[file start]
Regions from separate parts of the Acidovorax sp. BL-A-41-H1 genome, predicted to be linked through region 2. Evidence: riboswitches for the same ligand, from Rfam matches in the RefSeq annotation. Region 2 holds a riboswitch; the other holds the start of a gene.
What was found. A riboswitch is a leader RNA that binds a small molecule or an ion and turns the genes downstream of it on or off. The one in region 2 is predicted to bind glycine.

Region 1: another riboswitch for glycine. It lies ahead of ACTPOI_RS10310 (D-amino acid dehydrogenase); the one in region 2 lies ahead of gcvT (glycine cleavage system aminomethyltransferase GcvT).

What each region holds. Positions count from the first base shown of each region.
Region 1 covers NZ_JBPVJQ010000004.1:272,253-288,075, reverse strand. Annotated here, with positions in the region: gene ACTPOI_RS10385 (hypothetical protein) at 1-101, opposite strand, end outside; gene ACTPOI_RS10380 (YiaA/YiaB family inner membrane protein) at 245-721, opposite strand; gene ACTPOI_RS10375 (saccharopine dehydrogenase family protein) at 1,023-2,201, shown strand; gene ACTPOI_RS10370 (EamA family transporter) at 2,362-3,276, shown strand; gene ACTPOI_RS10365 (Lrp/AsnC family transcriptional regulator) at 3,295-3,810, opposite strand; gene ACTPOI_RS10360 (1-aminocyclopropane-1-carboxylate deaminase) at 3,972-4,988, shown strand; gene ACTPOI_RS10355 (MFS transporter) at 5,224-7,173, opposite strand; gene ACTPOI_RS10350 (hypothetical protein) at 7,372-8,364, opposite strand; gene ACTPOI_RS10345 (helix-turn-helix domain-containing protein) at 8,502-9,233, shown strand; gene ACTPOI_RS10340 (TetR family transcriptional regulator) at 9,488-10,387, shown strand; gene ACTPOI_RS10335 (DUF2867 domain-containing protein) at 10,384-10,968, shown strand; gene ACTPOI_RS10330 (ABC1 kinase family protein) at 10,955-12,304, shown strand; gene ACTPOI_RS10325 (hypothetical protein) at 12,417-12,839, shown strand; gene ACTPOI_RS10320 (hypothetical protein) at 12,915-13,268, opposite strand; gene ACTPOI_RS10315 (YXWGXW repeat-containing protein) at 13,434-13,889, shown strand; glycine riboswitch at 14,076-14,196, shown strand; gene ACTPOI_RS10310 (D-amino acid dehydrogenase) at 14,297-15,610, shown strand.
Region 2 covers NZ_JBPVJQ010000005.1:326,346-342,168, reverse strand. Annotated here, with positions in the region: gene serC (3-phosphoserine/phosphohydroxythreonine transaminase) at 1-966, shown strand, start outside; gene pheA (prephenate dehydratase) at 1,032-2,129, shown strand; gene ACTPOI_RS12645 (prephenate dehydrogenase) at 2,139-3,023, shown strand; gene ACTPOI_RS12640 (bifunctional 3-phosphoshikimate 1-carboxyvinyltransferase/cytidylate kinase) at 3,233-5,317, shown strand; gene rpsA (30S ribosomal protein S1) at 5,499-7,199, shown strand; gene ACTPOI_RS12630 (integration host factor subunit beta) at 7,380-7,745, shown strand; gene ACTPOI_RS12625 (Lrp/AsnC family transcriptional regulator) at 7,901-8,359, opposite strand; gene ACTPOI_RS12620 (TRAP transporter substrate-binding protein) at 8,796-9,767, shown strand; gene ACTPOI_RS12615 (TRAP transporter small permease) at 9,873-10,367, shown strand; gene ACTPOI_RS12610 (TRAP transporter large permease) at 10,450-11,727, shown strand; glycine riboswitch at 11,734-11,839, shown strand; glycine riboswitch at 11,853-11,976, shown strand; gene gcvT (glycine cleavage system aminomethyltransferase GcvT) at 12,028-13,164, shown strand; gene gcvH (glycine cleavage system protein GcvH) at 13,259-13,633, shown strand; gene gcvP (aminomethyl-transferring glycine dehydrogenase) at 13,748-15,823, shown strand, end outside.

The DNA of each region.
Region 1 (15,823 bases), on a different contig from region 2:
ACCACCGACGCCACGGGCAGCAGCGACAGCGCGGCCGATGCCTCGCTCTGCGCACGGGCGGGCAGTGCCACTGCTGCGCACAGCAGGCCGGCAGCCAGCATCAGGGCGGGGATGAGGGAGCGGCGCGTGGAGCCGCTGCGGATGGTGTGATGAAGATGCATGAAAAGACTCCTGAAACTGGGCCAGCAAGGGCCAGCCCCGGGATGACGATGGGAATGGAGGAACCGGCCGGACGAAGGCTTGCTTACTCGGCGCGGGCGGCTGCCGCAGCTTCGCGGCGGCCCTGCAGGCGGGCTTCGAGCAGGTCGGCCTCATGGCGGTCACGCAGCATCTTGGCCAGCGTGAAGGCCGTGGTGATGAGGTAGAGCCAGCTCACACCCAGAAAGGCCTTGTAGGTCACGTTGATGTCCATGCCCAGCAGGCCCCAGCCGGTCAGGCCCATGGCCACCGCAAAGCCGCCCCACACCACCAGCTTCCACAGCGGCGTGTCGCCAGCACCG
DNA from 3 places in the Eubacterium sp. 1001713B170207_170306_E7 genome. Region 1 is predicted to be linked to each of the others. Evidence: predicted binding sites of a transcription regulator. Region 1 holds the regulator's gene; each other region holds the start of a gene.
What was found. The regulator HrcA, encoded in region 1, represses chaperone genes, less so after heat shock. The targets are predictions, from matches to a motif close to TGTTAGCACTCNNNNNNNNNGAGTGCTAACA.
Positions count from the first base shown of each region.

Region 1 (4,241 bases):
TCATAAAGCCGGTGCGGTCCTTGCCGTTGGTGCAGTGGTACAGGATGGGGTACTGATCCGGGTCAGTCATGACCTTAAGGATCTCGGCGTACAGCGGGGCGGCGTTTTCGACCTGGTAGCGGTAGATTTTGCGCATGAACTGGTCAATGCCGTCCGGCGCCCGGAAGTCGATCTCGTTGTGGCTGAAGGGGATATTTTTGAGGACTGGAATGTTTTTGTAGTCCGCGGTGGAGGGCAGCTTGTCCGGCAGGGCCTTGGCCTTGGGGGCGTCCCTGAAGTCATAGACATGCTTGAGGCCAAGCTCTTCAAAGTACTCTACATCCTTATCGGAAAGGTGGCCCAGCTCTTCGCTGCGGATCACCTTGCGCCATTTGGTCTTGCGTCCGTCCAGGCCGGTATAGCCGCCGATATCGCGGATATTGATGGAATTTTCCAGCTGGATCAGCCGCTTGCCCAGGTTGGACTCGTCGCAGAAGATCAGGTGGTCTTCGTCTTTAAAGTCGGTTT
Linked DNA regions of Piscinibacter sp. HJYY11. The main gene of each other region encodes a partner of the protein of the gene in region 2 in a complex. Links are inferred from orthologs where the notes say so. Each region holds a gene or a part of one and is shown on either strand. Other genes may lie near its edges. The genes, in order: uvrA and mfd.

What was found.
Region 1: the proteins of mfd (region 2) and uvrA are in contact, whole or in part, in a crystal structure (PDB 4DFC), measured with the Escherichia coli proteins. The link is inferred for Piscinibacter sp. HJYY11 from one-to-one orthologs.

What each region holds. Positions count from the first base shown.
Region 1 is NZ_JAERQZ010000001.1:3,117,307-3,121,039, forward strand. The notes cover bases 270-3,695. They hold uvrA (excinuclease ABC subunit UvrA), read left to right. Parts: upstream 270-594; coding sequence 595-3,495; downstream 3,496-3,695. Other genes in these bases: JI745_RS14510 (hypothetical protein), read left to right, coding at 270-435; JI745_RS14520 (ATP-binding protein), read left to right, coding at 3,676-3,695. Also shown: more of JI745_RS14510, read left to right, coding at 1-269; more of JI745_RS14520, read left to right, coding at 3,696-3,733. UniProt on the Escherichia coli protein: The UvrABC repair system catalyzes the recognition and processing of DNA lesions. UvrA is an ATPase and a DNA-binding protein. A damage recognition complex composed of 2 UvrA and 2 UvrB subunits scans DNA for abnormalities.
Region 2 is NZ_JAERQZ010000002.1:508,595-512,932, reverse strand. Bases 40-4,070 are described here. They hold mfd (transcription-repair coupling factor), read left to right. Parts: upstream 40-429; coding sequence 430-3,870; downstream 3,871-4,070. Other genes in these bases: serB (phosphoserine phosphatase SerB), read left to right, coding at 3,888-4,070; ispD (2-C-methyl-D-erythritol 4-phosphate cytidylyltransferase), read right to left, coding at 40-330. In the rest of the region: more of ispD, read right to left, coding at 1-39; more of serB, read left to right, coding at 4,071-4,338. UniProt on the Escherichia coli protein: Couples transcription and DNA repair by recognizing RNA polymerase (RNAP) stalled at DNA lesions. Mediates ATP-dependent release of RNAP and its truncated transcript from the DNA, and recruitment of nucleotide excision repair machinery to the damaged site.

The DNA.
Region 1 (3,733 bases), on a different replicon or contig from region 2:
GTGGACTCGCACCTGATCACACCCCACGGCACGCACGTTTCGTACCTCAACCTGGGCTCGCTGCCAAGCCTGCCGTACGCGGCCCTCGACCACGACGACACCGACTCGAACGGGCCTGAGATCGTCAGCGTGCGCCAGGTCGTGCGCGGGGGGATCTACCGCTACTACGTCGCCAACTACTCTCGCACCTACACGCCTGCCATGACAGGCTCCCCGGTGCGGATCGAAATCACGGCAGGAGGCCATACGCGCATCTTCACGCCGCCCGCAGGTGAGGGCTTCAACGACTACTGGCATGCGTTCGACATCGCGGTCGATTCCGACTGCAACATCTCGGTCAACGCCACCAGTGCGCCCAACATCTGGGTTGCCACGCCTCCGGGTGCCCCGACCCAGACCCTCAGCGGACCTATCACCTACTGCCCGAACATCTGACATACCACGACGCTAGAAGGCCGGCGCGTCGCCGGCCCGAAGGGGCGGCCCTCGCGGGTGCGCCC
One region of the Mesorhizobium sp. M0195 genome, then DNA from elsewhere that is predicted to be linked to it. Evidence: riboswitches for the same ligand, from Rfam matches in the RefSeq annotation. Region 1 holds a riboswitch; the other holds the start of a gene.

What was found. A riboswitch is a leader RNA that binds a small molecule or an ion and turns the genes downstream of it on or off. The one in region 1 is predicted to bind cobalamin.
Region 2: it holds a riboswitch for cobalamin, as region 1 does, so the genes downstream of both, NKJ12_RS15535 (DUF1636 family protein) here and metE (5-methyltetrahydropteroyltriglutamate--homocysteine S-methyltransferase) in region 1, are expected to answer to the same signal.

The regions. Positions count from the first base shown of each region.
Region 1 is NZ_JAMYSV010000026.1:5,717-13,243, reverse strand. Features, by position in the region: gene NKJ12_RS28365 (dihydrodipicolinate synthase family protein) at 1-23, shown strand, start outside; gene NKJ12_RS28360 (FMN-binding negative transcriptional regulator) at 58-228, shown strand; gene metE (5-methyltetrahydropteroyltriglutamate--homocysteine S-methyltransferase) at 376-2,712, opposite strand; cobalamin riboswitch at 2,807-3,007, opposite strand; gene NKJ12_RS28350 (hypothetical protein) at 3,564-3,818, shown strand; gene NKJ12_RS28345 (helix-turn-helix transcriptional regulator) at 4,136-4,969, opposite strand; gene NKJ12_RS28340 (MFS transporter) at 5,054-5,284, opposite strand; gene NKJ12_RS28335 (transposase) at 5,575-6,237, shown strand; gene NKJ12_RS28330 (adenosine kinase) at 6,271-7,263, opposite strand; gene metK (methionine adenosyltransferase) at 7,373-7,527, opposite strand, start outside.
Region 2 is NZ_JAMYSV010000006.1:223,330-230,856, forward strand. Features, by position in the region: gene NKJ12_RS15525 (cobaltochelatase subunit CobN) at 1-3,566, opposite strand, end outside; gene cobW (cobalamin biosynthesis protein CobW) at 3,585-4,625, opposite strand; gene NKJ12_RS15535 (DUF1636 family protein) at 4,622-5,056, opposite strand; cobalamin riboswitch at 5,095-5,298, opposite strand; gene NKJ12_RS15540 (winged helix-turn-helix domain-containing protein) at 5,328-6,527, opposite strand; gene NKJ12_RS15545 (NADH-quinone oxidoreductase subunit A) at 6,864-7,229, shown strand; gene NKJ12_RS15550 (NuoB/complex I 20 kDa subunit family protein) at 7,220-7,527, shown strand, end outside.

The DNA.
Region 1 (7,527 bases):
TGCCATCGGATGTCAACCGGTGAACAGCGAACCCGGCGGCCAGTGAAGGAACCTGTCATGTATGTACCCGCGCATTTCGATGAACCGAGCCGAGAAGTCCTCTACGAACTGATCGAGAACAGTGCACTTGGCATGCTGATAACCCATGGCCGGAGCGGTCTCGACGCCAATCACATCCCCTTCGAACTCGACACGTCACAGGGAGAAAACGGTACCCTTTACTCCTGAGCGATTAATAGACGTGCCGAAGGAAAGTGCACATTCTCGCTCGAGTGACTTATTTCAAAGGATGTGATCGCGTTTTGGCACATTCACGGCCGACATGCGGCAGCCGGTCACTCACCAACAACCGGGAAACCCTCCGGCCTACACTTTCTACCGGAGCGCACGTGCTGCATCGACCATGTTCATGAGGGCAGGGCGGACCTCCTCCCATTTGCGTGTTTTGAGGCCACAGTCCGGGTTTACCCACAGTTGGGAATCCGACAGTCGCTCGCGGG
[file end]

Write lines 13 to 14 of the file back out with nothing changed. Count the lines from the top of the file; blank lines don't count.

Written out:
Region 1 (4,241 bases):
TCATAAAGCCGGTGCGGTCCTTGCCGTTGGTGCAGTGGTACAGGATGGGGTACTGATCCGGGTCAGTCATGACCTTAAGGATCTCGGCGTACAGCGGGGCGGCGTTTTCGACCTGGTAGCGGTAGATTTTGCGCATGAACTGGTCAATGCCGTCCGGCGCCCGGAAGTCGATCTCGTTGTGGCTGAAGGGGATATTTTTGAGGACTGGAATGTTTTTGTAGTCCGCGGTGGAGGGCAGCTTGTCCGGCAGGGCCTTGGCCTTGGGGGCGTCCCTGAAGTCATAGACATGCTTGAGGCCAAGCTCTTCAAAGTACTCTACATCCTTATCGGAAAGGTGGCCCAGCTCTTCGCTGCGGATCACCTTGCGCCATTTGGTCTTGCGTCCGTCCAGGCCGGTATAGCCGCCGATATCGCGGATATTGATGGAATTTTCCAGCTGGATCAGCCGCTTGCCCAGGTTGGACTCGTCGCAGAAGATCAGGTGGTCTTCGTCTTTAAAGTCGGTTT